The UAE is a multicultural society with more than 200 nationalities living and working together. This diversity has given the country its unique quality and contributed in many ways to its development.
While this cultural diversity is a blessing and provides many benefits, it can also be a curse and create conflict.
To outsiders, Emirati society may seem homogenous with a unified cultural identity, but the reality is different. Society is defined by various tribes and clans that come with diverse ethnic and cultural backgrounds. These tribes and clans follow their own cultural practices, traditions and norms.
All Emiratis share a common culture, a love for the country and loyalty to its leadership. In return, they are treated equally by leaders and hold equal rights under the law.
However, the diversity in society is visible in some areas, especially in marriage. Marriage proposals between Emiratis from different ethnic or tribal backgrounds are a sensitive topic and often stir debate and disagreement.
An Emirati once made a statement, which I find true, that many Emiratis don't consider themselves to be "racist", but when it comes to marriage, their actions can appear prejudiced. When Emiratis decide to get married, they choose someone who has a similar ethnic or tribal background. It goes even further, to investigating the mother's background in some cases.
Marriage, and the selection of suitable matches, is an example of socio-cultural practices that defy the assumption that Emiratis are a homogenous group with a single, homogenous culture.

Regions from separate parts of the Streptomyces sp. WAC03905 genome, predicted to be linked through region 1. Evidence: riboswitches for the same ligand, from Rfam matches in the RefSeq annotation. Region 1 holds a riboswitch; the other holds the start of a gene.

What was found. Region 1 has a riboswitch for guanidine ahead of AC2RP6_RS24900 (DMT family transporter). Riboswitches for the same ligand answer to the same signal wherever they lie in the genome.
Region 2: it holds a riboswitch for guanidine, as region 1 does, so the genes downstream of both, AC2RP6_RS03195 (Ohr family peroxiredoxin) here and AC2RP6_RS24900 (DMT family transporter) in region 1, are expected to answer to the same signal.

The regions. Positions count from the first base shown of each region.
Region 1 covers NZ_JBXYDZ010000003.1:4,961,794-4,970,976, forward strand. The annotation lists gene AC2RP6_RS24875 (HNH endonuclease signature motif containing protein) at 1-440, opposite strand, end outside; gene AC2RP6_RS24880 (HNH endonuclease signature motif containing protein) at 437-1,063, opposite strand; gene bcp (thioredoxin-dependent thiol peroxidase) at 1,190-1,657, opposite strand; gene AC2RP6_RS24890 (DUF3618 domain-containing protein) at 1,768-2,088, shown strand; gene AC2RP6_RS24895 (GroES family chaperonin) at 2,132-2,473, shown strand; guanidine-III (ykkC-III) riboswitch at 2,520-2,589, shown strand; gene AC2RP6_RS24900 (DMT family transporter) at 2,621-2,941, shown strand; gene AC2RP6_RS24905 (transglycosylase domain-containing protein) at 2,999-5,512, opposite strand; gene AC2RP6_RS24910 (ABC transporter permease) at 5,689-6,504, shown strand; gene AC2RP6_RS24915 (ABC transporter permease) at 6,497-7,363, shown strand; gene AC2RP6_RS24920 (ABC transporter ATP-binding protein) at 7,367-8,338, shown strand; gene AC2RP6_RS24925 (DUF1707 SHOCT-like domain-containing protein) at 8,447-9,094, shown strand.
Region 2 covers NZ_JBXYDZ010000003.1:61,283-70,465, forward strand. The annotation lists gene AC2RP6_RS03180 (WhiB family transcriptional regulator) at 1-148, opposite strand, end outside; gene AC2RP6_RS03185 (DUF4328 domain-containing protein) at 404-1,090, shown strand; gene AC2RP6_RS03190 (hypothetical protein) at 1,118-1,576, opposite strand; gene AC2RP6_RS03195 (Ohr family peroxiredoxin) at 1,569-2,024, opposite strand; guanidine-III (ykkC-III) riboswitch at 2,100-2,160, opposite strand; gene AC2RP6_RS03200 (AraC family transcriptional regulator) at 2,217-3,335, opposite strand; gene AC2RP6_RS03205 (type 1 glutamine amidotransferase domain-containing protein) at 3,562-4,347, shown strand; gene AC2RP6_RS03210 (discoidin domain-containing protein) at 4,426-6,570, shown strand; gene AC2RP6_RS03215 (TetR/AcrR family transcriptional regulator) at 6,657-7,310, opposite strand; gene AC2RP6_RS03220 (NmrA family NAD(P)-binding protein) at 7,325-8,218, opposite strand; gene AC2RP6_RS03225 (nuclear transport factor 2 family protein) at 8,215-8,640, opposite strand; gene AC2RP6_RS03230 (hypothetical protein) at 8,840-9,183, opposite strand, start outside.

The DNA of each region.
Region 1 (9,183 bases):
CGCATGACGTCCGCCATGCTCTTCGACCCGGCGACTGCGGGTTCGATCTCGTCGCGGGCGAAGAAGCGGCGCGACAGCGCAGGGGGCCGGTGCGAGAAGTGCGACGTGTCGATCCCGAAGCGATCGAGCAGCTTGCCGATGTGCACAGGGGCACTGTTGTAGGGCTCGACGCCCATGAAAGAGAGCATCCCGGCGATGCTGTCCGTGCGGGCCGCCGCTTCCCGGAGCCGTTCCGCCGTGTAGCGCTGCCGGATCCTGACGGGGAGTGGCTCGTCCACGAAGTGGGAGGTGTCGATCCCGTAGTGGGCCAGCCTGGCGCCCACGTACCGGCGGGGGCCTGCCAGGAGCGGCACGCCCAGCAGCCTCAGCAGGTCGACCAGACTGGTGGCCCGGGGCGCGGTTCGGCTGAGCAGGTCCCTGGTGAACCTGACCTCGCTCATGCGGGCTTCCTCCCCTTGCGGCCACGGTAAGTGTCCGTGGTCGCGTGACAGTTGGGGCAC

Generally speaking, Emirati society is made up of three major groups. One group is formed by Emiratis who have a long history living in this land. They are called indigenous, or "pure", Emiratis. Another group is composed of Emiratis with Gulf origins, including Yemen and other Arab countries. The third group includes Emiratis with non-Arab origins from Iran, Baluchistan, the subcontinent, East Africa and other non-Arab countries.
Many Emiratis object to marrying someone from one of the other groups. Some consider it a personal preference, and not necessarily an act of discrimination.
However, other Emiratis do break the barrier and marry people from outside their own group. Such marriages do exist, often among people of similar economic status.
In some cases, mixed marriages result from love relationships and couples may risk rejection by their families. To varying degrees, families find it hard to accept these marriages because, traditionally, parents choose a wife for their son or accept a marriage proposal for their daughter.
This issue implies limited choices for young Emiratis who are searching for suitable partners.
A friend of mine once suggested that this rejection of people from other origins is "one of the main reasons for the intellectually unequal marriages" in our community.
In some cases, it also leads to feelings of inferiority, and that results in a lot of emotional damage and hatred, especially if people were rejected because of their backgrounds without considering their other qualities as individuals.
In a recent discussion on Twitter, an Emirati writer said that he had seen a shift in the situation. Indeed, people in the UAE are now more accepting of ethnic and cultural differences than ever before, especially among the younger generation of Emiratis.
However, he said that he wishes to see "one Emirati race", because if the situation remained the same, society would be divided from within like "isolated islands".
When the UAE was celebrating the 40th anniversary of the union, Taryam Al Subaihi, an Emirati social commentator, wrote an opinion article for The National calling for an "embrace of cultural diversity".
He suggested that this diversity could help to enrich our society and lead to social and cultural development.
Ayesha Almazroui is a journalism student from Abu Dhabi
On Twitter: @AyeshaAlmazroui